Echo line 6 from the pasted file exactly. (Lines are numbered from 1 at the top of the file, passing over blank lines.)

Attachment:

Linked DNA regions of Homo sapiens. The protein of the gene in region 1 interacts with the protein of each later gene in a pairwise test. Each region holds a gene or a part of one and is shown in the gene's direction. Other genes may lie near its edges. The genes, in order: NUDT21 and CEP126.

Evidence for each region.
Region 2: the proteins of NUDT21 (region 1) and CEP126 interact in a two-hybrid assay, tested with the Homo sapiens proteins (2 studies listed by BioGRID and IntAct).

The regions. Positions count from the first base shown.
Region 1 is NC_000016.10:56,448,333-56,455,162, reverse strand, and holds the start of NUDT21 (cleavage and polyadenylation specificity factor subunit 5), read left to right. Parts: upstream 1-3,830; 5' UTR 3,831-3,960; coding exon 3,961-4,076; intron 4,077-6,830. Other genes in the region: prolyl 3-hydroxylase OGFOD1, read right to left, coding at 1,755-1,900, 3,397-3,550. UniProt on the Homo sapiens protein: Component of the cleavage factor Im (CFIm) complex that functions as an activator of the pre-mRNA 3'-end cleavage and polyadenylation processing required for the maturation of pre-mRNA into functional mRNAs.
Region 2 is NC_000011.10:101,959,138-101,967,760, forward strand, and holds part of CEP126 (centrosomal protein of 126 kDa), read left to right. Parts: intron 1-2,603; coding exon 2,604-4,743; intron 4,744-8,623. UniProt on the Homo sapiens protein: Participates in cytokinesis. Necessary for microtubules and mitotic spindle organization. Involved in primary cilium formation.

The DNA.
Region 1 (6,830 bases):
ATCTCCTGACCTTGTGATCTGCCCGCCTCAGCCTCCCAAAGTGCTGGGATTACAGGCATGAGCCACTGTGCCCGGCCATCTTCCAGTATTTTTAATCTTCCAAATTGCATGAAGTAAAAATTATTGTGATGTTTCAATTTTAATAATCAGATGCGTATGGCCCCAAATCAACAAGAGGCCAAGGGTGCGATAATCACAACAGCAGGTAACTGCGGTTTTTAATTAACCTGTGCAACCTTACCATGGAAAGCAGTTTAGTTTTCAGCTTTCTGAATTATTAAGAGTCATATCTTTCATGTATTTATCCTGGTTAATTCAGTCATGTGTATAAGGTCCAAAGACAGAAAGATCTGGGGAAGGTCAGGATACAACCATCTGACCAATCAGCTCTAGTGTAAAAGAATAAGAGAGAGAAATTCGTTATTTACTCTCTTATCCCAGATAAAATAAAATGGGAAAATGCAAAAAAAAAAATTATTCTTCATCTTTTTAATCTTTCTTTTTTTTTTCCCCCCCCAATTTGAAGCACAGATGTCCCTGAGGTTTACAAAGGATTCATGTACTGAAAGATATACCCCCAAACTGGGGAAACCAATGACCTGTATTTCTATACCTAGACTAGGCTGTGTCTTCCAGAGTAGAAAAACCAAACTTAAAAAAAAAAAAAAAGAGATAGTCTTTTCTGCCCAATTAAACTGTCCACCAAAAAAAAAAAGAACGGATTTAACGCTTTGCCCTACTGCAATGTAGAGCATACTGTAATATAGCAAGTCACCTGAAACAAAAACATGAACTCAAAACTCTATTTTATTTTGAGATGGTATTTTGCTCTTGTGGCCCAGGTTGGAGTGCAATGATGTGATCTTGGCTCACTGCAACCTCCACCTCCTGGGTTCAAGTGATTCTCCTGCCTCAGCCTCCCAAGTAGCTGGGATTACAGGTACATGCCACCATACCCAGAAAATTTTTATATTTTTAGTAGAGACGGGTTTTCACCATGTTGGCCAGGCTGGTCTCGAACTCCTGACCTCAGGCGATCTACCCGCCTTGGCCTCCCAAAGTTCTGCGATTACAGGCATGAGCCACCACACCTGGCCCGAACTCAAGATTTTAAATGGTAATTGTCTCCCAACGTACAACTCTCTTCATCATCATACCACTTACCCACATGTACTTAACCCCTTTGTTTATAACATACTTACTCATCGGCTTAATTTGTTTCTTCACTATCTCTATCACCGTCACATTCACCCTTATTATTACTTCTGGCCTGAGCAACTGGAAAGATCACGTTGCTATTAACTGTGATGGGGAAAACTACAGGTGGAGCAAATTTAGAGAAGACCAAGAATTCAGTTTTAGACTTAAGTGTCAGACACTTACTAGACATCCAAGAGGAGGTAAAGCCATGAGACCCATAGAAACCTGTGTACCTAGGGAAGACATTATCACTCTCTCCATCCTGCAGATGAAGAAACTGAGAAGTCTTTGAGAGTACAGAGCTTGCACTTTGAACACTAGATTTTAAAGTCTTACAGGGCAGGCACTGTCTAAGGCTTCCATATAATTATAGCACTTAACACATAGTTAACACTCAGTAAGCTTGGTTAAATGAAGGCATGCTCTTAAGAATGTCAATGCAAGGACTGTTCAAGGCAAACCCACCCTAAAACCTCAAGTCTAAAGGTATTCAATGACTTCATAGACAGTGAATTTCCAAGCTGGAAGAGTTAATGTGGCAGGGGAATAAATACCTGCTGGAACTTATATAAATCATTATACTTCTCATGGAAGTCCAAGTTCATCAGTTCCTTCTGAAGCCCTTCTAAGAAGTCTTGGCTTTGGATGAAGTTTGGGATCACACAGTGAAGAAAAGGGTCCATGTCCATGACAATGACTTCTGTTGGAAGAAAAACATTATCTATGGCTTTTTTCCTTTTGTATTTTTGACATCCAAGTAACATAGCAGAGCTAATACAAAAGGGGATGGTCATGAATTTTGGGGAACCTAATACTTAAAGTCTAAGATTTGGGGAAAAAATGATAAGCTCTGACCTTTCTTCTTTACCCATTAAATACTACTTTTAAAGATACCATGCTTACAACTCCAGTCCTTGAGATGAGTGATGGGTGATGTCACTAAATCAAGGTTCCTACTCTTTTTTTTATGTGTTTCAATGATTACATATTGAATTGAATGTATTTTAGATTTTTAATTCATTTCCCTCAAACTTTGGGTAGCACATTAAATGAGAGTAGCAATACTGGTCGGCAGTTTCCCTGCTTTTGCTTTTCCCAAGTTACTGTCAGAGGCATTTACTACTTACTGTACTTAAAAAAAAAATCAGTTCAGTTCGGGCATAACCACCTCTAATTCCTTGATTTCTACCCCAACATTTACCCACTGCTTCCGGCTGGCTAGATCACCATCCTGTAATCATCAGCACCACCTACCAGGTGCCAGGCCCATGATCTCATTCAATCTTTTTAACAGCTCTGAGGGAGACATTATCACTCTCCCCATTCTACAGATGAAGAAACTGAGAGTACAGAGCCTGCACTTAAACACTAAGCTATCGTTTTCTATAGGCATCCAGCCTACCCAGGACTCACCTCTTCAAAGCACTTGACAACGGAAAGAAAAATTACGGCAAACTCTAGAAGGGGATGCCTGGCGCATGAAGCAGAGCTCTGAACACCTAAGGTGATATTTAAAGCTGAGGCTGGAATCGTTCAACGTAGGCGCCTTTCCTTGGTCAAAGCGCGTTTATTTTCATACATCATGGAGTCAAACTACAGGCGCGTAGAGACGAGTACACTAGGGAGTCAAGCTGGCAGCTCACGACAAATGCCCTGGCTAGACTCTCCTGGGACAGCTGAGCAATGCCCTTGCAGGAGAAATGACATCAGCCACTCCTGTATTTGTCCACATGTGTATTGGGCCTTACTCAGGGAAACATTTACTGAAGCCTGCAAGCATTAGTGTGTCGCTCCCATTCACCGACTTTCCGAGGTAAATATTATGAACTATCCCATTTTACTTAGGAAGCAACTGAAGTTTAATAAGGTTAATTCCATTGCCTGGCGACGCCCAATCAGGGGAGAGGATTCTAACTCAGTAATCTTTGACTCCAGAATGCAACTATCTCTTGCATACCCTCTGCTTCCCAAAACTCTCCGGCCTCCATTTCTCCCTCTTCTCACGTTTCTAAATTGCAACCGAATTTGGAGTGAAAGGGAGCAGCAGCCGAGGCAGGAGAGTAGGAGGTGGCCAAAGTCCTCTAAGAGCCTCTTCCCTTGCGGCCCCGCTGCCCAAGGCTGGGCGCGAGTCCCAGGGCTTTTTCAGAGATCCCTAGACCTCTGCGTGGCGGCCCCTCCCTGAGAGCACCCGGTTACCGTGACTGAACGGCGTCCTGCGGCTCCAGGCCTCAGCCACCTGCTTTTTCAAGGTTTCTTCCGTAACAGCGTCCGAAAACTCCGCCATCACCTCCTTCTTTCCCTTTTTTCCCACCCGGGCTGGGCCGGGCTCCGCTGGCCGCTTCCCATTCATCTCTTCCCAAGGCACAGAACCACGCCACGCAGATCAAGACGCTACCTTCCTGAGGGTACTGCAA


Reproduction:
Region 2 is NC_000011.10:101,959,138-101,967,760, forward strand, and holds part of CEP126 (centrosomal protein of 126 kDa), read left to right. Parts: intron 1-2,603; coding exon 2,604-4,743; intron 4,744-8,623. UniProt on the Homo sapiens protein: Participates in cytokinesis. Necessary for microtubules and mitotic spindle organization. Involved in primary cilium formation.